Read the Rest of this Article Through a Link our Blog

Conservative Treatment Corrects Head Shape in Most Infants w/PCD 

[Source:  Medical News Today]

Helmet therapy is still effective when needed for positional cranial deformity
More than three-fourths of infants with skull flattening related to sleep position achieve normal head shape with conservative treatment-without the need for helmet therapy, reports a study in the March issue of Plastic and Reconstructive Surgery�, the official medical journal of the American Society of Plastic Surgeons (ASPS).

With the addition of helmet therapy for infants with persistent skull flattening, multidisciplinary treatment for positional cranial deformity (PCD) has a success rate of over 90 percent, according to the new research by ASPS Member Surgeon Frank A. Vicari, MD, and colleagues of Ann and Robert H. Lurie Children's Hospital of Chicago. The largest study of PCD treatment to date, the results show the effectiveness of both conservative and helmet therapy, as confirmed by objective measurements.


Read the Rest of this Article Through a Link our Blog

PediaStaff Placements of the Week:  Beautiful New Mexico

Congratulations to Tashala S, on her new position as a Sign Language Interpreter for PediaStaff's home health client in New Mexico.


Additional kudos to Katie E., on her SLP position with the same company!  Both these fine gals will be working with children in their natural environment - making a difference!


Fantastic Job ladies!

Featured Job of the Week:  School Psychologist Job - Hayward, WI  

A school system in the vicinity of Hayward, WI seeks a school psychologist to join their team for the remainder of the 2014-15 school year (and going forward).  Qualified applicants must hold a valid Wisconsin DPI license (#62) in School Psychology; must have a solid background in educational psychological testing, understanding of I.E.P. team functions/procedures, knowledge of IDEA, good writing and oral skills, and the ability to interact in a constructive manner with students, staff, and the public.

Preference will be given to candidates with a strong background in RTI, coordinating student assistance teams, and analyzing data.  We are interested in applicants seeking either contract or direct hire placement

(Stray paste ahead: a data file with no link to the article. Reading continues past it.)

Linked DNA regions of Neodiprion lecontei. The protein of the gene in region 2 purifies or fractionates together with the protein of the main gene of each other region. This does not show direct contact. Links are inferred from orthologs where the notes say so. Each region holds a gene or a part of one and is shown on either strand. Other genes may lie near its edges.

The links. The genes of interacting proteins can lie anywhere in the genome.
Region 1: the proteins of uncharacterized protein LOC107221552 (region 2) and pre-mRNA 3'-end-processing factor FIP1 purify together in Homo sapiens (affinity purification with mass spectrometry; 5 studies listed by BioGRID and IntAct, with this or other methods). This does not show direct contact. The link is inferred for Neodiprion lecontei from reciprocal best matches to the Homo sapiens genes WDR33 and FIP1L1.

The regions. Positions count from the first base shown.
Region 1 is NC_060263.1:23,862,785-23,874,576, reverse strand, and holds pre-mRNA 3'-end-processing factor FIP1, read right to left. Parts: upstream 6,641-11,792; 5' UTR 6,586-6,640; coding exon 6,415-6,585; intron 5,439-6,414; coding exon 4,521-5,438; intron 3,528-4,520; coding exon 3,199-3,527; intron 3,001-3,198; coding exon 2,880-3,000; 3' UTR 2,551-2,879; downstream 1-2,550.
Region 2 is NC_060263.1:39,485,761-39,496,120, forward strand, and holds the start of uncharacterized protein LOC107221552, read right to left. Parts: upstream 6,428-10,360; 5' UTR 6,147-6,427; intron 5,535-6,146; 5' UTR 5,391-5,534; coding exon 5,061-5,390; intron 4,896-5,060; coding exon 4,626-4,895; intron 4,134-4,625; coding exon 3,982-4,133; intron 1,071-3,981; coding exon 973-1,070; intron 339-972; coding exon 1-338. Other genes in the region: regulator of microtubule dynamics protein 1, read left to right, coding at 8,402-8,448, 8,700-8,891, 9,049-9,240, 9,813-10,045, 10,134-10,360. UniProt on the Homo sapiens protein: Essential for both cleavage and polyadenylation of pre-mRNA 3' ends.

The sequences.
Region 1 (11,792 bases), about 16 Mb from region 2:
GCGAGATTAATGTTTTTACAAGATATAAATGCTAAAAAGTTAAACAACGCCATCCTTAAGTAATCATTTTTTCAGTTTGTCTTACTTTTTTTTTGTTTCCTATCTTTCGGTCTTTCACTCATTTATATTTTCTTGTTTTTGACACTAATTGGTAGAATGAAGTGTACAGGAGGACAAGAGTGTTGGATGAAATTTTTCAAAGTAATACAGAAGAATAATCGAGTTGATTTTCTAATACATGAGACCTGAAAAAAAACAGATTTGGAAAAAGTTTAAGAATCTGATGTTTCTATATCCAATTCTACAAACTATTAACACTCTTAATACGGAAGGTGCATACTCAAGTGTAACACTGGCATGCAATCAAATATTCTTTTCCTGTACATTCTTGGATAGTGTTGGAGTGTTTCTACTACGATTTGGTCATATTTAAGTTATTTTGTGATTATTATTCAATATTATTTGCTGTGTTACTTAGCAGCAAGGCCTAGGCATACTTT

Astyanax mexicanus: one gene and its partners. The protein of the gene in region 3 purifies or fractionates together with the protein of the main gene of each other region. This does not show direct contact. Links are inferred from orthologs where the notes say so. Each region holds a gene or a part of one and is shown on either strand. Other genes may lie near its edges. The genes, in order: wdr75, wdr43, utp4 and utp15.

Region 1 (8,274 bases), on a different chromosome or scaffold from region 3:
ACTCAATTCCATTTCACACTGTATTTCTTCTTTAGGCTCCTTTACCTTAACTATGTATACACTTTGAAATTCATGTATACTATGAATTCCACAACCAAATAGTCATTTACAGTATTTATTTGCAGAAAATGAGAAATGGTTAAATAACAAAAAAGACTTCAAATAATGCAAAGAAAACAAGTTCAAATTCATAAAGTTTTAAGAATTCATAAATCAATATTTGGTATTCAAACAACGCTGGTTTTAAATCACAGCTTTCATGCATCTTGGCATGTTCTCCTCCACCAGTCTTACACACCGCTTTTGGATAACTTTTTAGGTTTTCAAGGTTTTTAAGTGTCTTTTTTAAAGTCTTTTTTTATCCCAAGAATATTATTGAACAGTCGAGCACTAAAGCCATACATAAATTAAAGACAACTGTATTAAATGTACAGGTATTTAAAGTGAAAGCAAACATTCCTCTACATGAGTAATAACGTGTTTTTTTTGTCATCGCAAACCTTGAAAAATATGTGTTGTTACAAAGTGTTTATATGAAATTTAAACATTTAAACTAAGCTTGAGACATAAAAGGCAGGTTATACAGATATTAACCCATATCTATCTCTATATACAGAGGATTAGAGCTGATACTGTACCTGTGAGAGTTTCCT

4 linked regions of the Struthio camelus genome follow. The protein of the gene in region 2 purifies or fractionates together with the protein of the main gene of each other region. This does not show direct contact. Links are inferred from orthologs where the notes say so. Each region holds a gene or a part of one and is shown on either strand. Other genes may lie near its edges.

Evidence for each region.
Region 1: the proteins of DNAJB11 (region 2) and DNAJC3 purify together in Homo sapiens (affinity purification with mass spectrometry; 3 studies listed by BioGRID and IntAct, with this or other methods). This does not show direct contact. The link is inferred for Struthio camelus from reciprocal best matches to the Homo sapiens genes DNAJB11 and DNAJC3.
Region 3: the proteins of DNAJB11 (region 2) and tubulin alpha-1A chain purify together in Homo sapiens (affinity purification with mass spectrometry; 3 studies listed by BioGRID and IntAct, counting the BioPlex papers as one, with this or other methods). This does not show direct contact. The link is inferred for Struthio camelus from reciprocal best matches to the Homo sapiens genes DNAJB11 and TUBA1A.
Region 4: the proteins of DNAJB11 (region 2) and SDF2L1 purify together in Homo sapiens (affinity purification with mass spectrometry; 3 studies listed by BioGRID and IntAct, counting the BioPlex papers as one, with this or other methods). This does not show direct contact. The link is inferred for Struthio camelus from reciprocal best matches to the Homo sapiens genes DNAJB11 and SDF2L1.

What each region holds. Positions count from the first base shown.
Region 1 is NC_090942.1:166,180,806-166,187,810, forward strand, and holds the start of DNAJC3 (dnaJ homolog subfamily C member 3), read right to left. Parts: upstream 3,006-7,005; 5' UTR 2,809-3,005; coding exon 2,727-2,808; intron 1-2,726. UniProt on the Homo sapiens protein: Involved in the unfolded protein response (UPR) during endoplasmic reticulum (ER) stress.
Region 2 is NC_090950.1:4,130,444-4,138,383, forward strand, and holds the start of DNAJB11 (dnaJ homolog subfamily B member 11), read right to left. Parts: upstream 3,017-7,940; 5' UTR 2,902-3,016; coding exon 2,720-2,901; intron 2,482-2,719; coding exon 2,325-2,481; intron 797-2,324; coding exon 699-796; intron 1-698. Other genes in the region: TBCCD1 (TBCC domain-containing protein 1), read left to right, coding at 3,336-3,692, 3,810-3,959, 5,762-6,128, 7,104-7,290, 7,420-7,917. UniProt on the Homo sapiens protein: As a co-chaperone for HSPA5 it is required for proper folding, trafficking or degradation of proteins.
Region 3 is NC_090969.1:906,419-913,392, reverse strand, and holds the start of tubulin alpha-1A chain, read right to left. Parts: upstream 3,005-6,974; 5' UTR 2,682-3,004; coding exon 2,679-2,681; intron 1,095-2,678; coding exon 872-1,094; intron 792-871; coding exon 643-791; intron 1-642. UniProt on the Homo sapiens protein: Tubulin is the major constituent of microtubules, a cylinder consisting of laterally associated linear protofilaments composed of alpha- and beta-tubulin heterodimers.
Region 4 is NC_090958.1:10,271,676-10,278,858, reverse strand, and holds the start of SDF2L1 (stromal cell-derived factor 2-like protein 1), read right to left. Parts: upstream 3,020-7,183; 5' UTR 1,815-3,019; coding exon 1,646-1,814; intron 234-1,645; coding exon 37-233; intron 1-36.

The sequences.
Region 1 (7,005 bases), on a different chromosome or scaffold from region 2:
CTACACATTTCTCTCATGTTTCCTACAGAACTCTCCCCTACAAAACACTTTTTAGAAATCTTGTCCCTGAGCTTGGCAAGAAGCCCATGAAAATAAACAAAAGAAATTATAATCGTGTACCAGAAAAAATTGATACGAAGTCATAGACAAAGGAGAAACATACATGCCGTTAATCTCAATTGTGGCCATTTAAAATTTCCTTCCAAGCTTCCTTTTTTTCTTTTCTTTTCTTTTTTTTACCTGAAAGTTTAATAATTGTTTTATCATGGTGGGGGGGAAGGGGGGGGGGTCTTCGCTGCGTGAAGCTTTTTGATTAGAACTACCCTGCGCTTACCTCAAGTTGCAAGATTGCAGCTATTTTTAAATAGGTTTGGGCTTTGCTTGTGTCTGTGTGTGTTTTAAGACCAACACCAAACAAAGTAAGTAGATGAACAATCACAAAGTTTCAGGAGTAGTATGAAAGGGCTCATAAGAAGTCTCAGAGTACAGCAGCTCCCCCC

Learn About / Apply for This Job on our Blog

Jobs of the Week:  Inpatient / OP Pediatric SLP Jobs - Zanesville, OH

We have two fantastic opportunities for full-time Speech Language Pathologists working 40 hours a week in an inpatient/outpatient setting, and the other in just outpatient.  

The therapists will be joining a great team of three inpatient SLPs and three outpatient SLPs. These positions also provides an opportunity to crosstrain to inpatient if interested. New Pediatrics Rehab Center promotes "sensory play"; 6 private Tx rooms; 60 feet of running space. All evals and treatments are provided 1:1.  A weekend/holiday rotation is required every 3rd to 4th weekend. At least one


Learn About / Apply for These Jobs on our Blog

OT Idea of the Week: Q-Tips and Straws - Fine Motor Skills Activity  

[Source:  Mess for Less]

Recently, we shared a post on How to Dye Q Tips.  This was incredibly popular and I got a lot of questions of how to use dyed q-tips for play and learning. This Q-Tips and Straws fine motor skills activity was challenging and fun for my kids. There is a color matching and pattern making element as well which just extends the fun. We love working on fine motor skills at our place as is evidenced by these 18 Fine Motor Activities for Preschoolers.

You will want to be sure to use straws that match your dyed q-tips. Cut your colored straws into small pieces anywhere between 1 and 2 inches. You will want the length to be able to cover the white section of the q-tip.


Read The Rest Through a Link on our Blog

Ped Therapy Idea of Week: 27 Ways to Learn w/ Ping Pong Balls  

[Source:  I Can Teach My Child]

Ping Pong balls have quickly become my favorite learning manipulative.  They are cheap.  They are great for kinesthetic learners.  They are easy to customize.  And did I mention they are cheap?!?! can buy a bag of 144 white ping pong balls for about six or seven bucks here.  This one pack would probably get you through the majority of the activities in this post!  :)


Explore These Great Activities Through a Link on our Blog

Book of the Week: Splat the Cat - and a Lesson Plan  

[Source:  Play on]

This winter just never seems to end (we're home AGAIN with schools closed and this beautiful fluffy stuff coming down all day), so the opportunity is ripe for a story about snow! I love Splat the Cat books because they have a simple but relevant story line and lots of humor-poor Splat.